Kiwiberries appear in the early summer but start to ripen sometime in the late summer or early fall. Not all fruit on a single plant ripens simultaneously, so it’s a good idea to pick the fruits more than once.

Unfortunately, the color of the fruit’s skin isn’t a reliable way to determine ripeness. Instead, you can rely on berries’ softness and taste to determine when they’re ready to harvest. Ripe kiwiberries will be soft to the touch, taste juicy and sweet, and contain black seeds. The fruits will continue to ripen off the vine, so don’t worry if you pick them when they’re a bit underripe.

Once you harvest the kiwi, store them in the refrigerator. They will last for one to three weeks, depending on their ripeness.

Common Problems

While these vines are pretty easy to grow and maintain, keeping an eye out for the following problems will help keep your plants healthy.

Aggressive Growth

A mature variegated kiwi vine (Actinidia kolomikta) with heart-shaped leaves margined in creamy white and blush pink. The vine’s tendrils grip the rough surface of a weathered stone wall, creating a lush tapestry of foliage. Sunlight filters through the leaves, casting dappled shadows on the textured stone.
Before adding a kiwiberry vine to your garden, ensure you have the time for maintenance.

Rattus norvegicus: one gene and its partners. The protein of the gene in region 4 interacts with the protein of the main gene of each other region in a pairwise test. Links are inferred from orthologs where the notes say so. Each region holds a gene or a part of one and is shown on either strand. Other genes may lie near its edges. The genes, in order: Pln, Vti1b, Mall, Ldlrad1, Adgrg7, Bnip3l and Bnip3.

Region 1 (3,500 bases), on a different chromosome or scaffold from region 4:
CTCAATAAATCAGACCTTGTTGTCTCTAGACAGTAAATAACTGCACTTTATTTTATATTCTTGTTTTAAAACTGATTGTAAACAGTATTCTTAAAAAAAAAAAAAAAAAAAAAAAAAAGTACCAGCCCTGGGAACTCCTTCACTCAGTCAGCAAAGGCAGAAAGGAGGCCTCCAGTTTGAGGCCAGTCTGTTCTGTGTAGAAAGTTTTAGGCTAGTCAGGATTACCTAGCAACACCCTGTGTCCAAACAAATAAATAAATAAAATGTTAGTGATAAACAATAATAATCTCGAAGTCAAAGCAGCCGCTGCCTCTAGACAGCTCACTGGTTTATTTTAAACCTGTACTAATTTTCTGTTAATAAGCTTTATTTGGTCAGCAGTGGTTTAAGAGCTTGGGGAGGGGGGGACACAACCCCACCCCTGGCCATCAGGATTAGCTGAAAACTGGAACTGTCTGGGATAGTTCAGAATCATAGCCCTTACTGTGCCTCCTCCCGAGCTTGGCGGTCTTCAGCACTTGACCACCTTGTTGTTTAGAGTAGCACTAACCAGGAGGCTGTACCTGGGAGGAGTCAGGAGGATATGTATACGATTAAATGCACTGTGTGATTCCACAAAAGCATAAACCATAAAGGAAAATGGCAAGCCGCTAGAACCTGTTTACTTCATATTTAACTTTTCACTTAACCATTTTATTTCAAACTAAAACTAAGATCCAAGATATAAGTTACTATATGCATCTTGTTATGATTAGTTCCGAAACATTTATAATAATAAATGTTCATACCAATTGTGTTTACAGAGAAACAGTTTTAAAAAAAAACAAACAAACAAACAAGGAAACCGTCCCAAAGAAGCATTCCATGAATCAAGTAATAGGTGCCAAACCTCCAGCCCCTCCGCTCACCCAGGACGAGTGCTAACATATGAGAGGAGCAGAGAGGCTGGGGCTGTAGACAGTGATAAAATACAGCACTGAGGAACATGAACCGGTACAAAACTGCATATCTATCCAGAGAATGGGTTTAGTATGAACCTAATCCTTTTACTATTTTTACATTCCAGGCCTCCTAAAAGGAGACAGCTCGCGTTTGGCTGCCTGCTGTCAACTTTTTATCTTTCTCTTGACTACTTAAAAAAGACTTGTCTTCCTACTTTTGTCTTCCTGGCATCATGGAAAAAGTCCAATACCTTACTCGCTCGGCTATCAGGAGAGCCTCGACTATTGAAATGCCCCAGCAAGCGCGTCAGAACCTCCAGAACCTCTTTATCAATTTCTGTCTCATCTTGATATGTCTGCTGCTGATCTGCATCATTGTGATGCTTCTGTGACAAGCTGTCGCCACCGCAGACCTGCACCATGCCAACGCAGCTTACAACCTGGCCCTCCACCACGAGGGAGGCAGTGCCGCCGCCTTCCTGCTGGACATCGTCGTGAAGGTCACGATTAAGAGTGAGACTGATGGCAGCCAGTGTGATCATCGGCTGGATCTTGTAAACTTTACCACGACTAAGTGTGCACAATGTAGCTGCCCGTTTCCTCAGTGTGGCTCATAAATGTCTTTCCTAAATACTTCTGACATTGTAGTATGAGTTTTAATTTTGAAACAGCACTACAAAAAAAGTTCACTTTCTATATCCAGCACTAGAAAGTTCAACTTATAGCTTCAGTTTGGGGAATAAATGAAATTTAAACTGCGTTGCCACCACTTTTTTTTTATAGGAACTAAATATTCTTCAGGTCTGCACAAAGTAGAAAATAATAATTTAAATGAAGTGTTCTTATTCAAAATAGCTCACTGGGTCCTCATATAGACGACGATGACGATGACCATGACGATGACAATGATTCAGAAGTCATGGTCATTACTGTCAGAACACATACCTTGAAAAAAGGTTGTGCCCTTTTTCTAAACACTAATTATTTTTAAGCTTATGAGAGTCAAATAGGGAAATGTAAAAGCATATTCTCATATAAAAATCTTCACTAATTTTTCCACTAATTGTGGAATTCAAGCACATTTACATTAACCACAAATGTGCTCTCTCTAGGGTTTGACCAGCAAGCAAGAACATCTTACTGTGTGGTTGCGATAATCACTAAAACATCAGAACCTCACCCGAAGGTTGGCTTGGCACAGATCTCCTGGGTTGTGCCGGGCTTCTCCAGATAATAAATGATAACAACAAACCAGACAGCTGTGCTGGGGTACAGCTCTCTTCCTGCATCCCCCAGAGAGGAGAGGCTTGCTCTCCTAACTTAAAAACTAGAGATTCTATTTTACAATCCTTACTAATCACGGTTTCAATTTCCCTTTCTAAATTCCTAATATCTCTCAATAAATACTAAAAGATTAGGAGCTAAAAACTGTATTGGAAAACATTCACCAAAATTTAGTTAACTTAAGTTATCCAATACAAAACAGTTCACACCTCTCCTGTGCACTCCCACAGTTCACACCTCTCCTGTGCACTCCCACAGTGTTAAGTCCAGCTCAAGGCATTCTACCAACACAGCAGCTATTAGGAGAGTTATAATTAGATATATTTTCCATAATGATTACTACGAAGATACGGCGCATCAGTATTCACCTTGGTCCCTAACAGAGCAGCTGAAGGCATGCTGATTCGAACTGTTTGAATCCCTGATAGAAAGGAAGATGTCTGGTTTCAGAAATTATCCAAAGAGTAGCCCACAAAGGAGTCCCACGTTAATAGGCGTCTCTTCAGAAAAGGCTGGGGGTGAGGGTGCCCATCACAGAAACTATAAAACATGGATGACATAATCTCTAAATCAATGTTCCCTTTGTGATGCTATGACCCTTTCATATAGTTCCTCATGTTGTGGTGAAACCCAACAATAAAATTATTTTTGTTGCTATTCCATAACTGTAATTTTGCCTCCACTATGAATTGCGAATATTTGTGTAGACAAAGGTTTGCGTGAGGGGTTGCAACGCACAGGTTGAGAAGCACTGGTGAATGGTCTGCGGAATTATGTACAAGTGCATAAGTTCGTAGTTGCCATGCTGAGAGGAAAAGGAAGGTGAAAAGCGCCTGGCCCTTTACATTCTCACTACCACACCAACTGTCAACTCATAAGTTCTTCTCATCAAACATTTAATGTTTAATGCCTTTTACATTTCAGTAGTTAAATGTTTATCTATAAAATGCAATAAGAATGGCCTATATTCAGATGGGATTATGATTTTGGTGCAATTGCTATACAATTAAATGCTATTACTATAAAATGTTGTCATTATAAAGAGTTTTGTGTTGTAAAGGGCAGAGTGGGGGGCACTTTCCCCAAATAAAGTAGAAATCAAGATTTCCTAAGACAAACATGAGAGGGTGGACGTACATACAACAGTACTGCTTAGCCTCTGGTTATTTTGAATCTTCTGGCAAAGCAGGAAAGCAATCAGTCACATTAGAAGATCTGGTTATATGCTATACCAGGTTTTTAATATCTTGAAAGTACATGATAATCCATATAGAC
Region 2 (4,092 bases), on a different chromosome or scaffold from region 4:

As I mentioned above, hardy kiwi vines can quickly take over fences, sheds, houses, and other plants if you forgo proper pruning and trellising.

Therefore, you should make sure you have the time and interest to maintain these plants before adding them to your garden. If left unchecked, the plants can outcompete native vegetation and become invasive.


A close-up of a green leaf infested with red currant blister aphids. The aphids are clustered together on the underside of the leaf, and they are surrounded by a white, woolly substance. The aphids are sucking sap from the leaf, which caused the leaf to blister and curl.
Vines resist pests but may sometimes suffer from mites, aphids, and thrips.

Fortunately, kiwiberry vines are relatively pest-free plants. However, they can face damage from some common garden pests.

Sap-sucking pests like spider mites, aphids, and thrips use their tiny mouthparts to pierce the leaves and drink the plant’s sap. While a few of these pests aren’t a problem, larger infestations can lead to discolored leaves or leaf drop. Encouraging populations of beneficial insects like ladybugs, green lacewings, and hoverflies can help keep these pests in check. You can also spray the pests with neem oil or insecticidal soap.